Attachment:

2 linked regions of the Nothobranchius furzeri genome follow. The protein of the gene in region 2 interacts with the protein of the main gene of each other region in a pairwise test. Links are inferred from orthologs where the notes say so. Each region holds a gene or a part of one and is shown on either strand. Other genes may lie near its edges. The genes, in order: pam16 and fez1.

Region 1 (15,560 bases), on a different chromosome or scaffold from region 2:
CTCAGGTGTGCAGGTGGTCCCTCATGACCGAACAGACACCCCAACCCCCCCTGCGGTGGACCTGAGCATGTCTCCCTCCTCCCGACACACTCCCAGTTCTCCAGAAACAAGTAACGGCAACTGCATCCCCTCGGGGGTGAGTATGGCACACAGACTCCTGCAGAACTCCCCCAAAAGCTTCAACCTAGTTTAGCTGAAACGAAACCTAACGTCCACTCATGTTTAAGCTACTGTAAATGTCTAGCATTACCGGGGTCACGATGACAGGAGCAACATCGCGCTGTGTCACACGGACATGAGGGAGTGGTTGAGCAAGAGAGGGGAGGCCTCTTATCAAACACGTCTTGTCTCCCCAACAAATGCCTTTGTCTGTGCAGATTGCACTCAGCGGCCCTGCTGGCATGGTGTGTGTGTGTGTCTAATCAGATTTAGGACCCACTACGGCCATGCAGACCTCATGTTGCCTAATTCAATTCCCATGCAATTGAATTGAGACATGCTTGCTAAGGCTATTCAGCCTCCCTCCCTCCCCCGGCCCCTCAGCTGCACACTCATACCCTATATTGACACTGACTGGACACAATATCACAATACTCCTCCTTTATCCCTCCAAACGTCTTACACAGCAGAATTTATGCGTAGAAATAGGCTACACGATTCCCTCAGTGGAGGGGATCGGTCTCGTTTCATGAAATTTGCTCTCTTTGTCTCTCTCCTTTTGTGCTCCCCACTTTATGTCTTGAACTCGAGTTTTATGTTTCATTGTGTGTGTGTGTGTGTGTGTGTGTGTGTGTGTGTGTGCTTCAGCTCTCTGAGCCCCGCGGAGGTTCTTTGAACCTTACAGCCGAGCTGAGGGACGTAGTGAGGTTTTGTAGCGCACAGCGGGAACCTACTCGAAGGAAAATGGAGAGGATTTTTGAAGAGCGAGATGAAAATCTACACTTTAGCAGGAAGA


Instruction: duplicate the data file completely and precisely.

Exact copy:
2 linked regions of the Nothobranchius furzeri genome follow. The protein of the gene in region 2 interacts with the protein of the main gene of each other region in a pairwise test. Links are inferred from orthologs where the notes say so. Each region holds a gene or a part of one and is shown on either strand. Other genes may lie near its edges. The genes, in order: pam16 and fez1.

Region 1 (15,560 bases), on a different chromosome or scaffold from region 2:
CTCAGGTGTGCAGGTGGTCCCTCATGACCGAACAGACACCCCAACCCCCCCTGCGGTGGACCTGAGCATGTCTCCCTCCTCCCGACACACTCCCAGTTCTCCAGAAACAAGTAACGGCAACTGCATCCCCTCGGGGGTGAGTATGGCACACAGACTCCTGCAGAACTCCCCCAAAAGCTTCAACCTAGTTTAGCTGAAACGAAACCTAACGTCCACTCATGTTTAAGCTACTGTAAATGTCTAGCATTACCGGGGTCACGATGACAGGAGCAACATCGCGCTGTGTCACACGGACATGAGGGAGTGGTTGAGCAAGAGAGGGGAGGCCTCTTATCAAACACGTCTTGTCTCCCCAACAAATGCCTTTGTCTGTGCAGATTGCACTCAGCGGCCCTGCTGGCATGGTGTGTGTGTGTGTCTAATCAGATTTAGGACCCACTACGGCCATGCAGACCTCATGTTGCCTAATTCAATTCCCATGCAATTGAATTGAGACATGCTTGCTAAGGCTATTCAGCCTCCCTCCCTCCCCCGGCCCCTCAGCTGCACACTCATACCCTATATTGACACTGACTGGACACAATATCACAATACTCCTCCTTTATCCCTCCAAACGTCTTACACAGCAGAATTTATGCGTAGAAATAGGCTACACGATTCCCTCAGTGGAGGGGATCGGTCTCGTTTCATGAAATTTGCTCTCTTTGTCTCTCTCCTTTTGTGCTCCCCACTTTATGTCTTGAACTCGAGTTTTATGTTTCATTGTGTGTGTGTGTGTGTGTGTGTGTGTGTGTGTGTGTGCTTCAGCTCTCTGAGCCCCGCGGAGGTTCTTTGAACCTTACAGCCGAGCTGAGGGACGTAGTGAGGTTTTGTAGCGCACAGCGGGAACCTACTCGAAGGAAAATGGAGAGGATTTTTGAAGAGCGAGATGAAAATCTACACTTTAGCAGGAAGA